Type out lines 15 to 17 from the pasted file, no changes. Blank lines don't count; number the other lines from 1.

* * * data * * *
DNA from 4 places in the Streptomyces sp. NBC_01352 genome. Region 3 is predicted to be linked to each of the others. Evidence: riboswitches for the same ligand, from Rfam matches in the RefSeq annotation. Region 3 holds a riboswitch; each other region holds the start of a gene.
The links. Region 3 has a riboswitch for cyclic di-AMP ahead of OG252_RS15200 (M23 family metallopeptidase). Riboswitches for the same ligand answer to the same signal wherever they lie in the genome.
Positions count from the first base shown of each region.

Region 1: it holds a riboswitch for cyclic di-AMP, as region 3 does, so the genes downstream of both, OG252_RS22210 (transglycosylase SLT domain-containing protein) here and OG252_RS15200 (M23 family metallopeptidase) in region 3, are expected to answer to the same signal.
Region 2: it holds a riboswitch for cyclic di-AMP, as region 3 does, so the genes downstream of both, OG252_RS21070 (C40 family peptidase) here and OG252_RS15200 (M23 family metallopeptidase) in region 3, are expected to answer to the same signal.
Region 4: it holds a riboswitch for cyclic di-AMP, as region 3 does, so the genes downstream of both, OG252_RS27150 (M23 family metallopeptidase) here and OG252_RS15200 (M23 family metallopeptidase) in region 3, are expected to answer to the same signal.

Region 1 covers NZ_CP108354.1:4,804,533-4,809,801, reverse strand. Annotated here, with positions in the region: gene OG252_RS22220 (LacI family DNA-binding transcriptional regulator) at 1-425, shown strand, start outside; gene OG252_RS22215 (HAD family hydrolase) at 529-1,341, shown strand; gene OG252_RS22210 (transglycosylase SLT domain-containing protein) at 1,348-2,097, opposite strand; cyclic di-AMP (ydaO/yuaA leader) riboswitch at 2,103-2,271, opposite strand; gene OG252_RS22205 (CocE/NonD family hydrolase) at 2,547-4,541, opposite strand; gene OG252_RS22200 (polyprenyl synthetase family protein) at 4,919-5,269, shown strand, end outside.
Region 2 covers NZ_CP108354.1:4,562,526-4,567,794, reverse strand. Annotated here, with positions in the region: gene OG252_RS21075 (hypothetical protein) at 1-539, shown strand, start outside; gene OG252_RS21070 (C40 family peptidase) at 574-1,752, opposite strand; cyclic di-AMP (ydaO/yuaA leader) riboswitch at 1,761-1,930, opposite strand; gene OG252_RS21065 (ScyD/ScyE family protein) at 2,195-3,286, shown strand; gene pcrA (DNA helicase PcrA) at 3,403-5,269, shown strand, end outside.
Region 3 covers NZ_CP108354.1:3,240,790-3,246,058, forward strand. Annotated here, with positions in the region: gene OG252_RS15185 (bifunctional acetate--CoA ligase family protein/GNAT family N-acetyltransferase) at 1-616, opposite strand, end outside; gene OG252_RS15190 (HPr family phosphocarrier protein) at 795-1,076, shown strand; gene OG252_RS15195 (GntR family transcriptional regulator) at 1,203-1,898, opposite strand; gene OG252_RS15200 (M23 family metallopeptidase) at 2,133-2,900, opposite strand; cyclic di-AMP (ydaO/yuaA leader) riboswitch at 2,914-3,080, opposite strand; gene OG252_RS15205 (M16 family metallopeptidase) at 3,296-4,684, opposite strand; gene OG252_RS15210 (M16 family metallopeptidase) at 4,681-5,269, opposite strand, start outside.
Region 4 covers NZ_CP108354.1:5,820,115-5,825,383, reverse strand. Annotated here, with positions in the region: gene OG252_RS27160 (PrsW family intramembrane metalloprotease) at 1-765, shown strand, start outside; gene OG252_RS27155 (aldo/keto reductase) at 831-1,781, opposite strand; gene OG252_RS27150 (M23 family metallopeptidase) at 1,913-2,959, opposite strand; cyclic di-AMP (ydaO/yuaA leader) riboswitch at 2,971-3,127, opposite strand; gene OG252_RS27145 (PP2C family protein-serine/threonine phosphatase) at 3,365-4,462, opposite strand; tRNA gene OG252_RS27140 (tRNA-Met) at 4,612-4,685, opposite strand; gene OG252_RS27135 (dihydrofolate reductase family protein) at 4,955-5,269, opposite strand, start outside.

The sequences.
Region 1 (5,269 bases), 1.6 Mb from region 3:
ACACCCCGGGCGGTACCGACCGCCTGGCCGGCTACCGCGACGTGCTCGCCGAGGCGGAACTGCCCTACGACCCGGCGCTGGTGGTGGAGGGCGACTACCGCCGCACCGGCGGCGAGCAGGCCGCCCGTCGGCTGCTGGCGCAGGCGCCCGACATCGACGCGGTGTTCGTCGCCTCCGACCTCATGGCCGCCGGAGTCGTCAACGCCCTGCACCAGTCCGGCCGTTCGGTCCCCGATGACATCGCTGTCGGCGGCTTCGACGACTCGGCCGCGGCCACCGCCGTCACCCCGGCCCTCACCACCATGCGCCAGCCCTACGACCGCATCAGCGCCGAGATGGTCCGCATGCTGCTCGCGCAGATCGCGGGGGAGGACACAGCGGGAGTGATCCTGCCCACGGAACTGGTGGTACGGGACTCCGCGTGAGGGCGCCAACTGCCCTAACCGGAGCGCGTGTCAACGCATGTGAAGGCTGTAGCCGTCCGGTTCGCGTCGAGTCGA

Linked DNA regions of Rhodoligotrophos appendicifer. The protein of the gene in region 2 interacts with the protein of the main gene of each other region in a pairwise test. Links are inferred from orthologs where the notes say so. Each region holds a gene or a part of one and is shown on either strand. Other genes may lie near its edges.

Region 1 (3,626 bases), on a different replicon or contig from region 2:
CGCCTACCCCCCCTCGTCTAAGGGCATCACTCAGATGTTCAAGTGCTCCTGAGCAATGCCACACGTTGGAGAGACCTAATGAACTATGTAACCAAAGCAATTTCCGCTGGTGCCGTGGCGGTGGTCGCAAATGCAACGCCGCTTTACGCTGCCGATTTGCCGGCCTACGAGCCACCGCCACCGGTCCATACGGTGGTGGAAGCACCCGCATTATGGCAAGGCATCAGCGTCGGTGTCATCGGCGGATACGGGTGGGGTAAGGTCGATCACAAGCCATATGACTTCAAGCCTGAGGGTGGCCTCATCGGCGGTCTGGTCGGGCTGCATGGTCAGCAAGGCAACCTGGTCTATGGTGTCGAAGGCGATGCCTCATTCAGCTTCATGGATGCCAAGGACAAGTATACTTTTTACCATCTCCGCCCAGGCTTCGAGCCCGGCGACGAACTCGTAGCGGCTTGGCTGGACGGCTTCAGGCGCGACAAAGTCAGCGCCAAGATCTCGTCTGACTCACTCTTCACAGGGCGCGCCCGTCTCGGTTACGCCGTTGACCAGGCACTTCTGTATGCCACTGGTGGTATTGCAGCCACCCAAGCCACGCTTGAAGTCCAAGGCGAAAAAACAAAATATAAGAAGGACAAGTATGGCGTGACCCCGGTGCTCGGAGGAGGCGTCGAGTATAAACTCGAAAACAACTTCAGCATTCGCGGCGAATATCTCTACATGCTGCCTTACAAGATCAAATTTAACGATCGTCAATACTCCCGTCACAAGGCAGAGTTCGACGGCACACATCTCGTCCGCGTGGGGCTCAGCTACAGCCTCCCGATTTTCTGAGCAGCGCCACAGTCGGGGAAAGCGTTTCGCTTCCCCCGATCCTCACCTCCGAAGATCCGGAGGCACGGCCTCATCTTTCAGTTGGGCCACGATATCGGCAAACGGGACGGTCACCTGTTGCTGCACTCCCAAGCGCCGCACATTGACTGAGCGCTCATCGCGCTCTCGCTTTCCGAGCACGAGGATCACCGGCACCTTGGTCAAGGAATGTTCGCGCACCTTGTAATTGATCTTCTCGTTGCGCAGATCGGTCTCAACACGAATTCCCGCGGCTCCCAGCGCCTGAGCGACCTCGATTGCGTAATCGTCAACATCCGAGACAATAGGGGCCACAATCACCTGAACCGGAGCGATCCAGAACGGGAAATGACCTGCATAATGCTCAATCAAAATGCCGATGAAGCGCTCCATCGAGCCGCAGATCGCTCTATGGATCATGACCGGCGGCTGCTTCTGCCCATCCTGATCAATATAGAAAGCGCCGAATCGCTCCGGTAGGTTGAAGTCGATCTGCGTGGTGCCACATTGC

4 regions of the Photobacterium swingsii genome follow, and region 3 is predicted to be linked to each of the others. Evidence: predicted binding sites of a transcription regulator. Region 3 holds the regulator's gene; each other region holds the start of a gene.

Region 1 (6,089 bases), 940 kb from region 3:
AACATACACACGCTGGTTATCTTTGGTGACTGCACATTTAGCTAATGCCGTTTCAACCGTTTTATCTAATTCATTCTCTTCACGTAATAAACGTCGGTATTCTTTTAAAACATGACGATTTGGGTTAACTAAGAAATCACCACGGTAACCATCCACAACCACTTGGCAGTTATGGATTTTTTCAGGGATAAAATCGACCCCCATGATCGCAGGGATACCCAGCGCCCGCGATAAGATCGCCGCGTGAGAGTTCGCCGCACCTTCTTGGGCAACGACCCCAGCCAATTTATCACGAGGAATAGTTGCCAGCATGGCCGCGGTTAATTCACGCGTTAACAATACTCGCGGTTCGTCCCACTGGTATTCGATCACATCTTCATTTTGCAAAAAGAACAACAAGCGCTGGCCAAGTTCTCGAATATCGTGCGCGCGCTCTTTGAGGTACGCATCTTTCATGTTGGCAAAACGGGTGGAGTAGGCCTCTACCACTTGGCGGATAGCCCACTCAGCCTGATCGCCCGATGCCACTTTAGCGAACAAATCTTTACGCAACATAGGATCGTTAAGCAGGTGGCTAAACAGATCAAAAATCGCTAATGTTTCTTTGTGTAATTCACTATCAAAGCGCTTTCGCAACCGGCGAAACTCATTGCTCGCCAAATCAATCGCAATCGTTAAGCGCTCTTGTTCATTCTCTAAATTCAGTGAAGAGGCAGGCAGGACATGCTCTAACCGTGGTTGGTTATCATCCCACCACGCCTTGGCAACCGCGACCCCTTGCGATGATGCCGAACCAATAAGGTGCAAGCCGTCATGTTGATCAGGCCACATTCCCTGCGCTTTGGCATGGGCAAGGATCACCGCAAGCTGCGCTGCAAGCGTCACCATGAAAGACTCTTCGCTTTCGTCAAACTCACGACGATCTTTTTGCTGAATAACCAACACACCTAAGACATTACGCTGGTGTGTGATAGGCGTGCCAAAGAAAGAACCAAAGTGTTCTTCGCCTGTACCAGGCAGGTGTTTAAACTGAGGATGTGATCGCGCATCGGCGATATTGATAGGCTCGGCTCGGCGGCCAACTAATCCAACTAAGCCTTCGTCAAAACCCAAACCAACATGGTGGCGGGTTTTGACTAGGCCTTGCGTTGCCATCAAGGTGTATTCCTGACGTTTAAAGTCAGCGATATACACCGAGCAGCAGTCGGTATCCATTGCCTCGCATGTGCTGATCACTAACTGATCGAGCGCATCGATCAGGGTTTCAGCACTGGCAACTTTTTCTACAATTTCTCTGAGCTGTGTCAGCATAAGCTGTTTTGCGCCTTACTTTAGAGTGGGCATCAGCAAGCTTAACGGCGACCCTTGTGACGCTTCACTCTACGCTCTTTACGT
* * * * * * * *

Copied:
Region 1 (3,626 bases), on a different replicon or contig from region 2:
CGCCTACCCCCCCTCGTCTAAGGGCATCACTCAGATGTTCAAGTGCTCCTGAGCAATGCCACACGTTGGAGAGACCTAATGAACTATGTAACCAAAGCAATTTCCGCTGGTGCCGTGGCGGTGGTCGCAAATGCAACGCCGCTTTACGCTGCCGATTTGCCGGCCTACGAGCCACCGCCACCGGTCCATACGGTGGTGGAAGCACCCGCATTATGGCAAGGCATCAGCGTCGGTGTCATCGGCGGATACGGGTGGGGTAAGGTCGATCACAAGCCATATGACTTCAAGCCTGAGGGTGGCCTCATCGGCGGTCTGGTCGGGCTGCATGGTCAGCAAGGCAACCTGGTCTATGGTGTCGAAGGCGATGCCTCATTCAGCTTCATGGATGCCAAGGACAAGTATACTTTTTACCATCTCCGCCCAGGCTTCGAGCCCGGCGACGAACTCGTAGCGGCTTGGCTGGACGGCTTCAGGCGCGACAAAGTCAGCGCCAAGATCTCGTCTGACTCACTCTTCACAGGGCGCGCCCGTCTCGGTTACGCCGTTGACCAGGCACTTCTGTATGCCACTGGTGGTATTGCAGCCACCCAAGCCACGCTTGAAGTCCAAGGCGAAAAAACAAAATATAAGAAGGACAAGTATGGCGTGACCCCGGTGCTCGGAGGAGGCGTCGAGTATAAACTCGAAAACAACTTCAGCATTCGCGGCGAATATCTCTACATGCTGCCTTACAAGATCAAATTTAACGATCGTCAATACTCCCGTCACAAGGCAGAGTTCGACGGCACACATCTCGTCCGCGTGGGGCTCAGCTACAGCCTCCCGATTTTCTGAGCAGCGCCACAGTCGGGGAAAGCGTTTCGCTTCCCCCGATCCTCACCTCCGAAGATCCGGAGGCACGGCCTCATCTTTCAGTTGGGCCACGATATCGGCAAACGGGACGGTCACCTGTTGCTGCACTCCCAAGCGCCGCACATTGACTGAGCGCTCATCGCGCTCTCGCTTTCCGAGCACGAGGATCACCGGCACCTTGGTCAAGGAATGTTCGCGCACCTTGTAATTGATCTTCTCGTTGCGCAGATCGGTCTCAACACGAATTCCCGCGGCTCCCAGCGCCTGAGCGACCTCGATTGCGTAATCGTCAACATCCGAGACAATAGGGGCCACAATCACCTGAACCGGAGCGATCCAGAACGGGAAATGACCTGCATAATGCTCAATCAAAATGCCGATGAAGCGCTCCATCGAGCCGCAGATCGCTCTATGGATCATGACCGGCGGCTGCTTCTGCCCATCCTGATCAATATAGAAAGCGCCGAATCGCTCCGGTAGGTTGAAGTCGATCTGCGTGGTGCCACATTGC

4 regions of the Photobacterium swingsii genome follow, and region 3 is predicted to be linked to each of the others. Evidence: predicted binding sites of a transcription regulator. Region 3 holds the regulator's gene; each other region holds the start of a gene.